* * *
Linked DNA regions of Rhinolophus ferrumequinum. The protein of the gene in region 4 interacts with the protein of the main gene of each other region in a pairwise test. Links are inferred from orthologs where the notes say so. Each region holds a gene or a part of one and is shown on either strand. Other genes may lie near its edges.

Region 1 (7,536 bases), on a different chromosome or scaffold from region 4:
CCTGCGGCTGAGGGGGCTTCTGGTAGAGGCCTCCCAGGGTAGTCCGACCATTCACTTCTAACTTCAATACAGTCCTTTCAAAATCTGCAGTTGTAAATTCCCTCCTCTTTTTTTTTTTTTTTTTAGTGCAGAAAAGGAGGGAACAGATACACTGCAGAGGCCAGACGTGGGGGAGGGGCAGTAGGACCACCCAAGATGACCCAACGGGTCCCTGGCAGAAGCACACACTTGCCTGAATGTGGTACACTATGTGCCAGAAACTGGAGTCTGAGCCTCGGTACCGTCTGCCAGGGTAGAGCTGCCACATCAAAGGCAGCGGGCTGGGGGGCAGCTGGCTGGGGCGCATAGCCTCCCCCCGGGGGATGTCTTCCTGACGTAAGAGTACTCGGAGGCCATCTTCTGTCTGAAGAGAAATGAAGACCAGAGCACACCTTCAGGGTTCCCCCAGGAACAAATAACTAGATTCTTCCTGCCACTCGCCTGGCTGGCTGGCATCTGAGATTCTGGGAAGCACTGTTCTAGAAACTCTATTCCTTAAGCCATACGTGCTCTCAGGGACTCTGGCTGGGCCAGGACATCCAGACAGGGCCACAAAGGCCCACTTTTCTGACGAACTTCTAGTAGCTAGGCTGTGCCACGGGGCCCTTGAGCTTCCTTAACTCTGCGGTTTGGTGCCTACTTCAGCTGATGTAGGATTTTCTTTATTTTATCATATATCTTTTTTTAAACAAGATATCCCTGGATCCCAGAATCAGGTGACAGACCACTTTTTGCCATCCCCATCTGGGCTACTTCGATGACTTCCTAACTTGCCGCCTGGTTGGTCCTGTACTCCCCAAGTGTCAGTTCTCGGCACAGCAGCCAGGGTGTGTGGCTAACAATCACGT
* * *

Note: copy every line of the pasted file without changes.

Linked DNA regions of Rhinolophus ferrumequinum. The protein of the gene in region 4 interacts with the protein of the main gene of each other region in a pairwise test. Links are inferred from orthologs where the notes say so. Each region holds a gene or a part of one and is shown on either strand. Other genes may lie near its edges.

Region 1 (7,536 bases), on a different chromosome or scaffold from region 4:
CCTGCGGCTGAGGGGGCTTCTGGTAGAGGCCTCCCAGGGTAGTCCGACCATTCACTTCTAACTTCAATACAGTCCTTTCAAAATCTGCAGTTGTAAATTCCCTCCTCTTTTTTTTTTTTTTTTTAGTGCAGAAAAGGAGGGAACAGATACACTGCAGAGGCCAGACGTGGGGGAGGGGCAGTAGGACCACCCAAGATGACCCAACGGGTCCCTGGCAGAAGCACACACTTGCCTGAATGTGGTACACTATGTGCCAGAAACTGGAGTCTGAGCCTCGGTACCGTCTGCCAGGGTAGAGCTGCCACATCAAAGGCAGCGGGCTGGGGGGCAGCTGGCTGGGGCGCATAGCCTCCCCCCGGGGGATGTCTTCCTGACGTAAGAGTACTCGGAGGCCATCTTCTGTCTGAAGAGAAATGAAGACCAGAGCACACCTTCAGGGTTCCCCCAGGAACAAATAACTAGATTCTTCCTGCCACTCGCCTGGCTGGCTGGCATCTGAGATTCTGGGAAGCACTGTTCTAGAAACTCTATTCCTTAAGCCATACGTGCTCTCAGGGACTCTGGCTGGGCCAGGACATCCAGACAGGGCCACAAAGGCCCACTTTTCTGACGAACTTCTAGTAGCTAGGCTGTGCCACGGGGCCCTTGAGCTTCCTTAACTCTGCGGTTTGGTGCCTACTTCAGCTGATGTAGGATTTTCTTTATTTTATCATATATCTTTTTTTAAACAAGATATCCCTGGATCCCAGAATCAGGTGACAGACCACTTTTTGCCATCCCCATCTGGGCTACTTCGATGACTTCCTAACTTGCCGCCTGGTTGGTCCTGTACTCCCCAAGTGTCAGTTCTCGGCACAGCAGCCAGGGTGTGTGGCTAACAATCACGT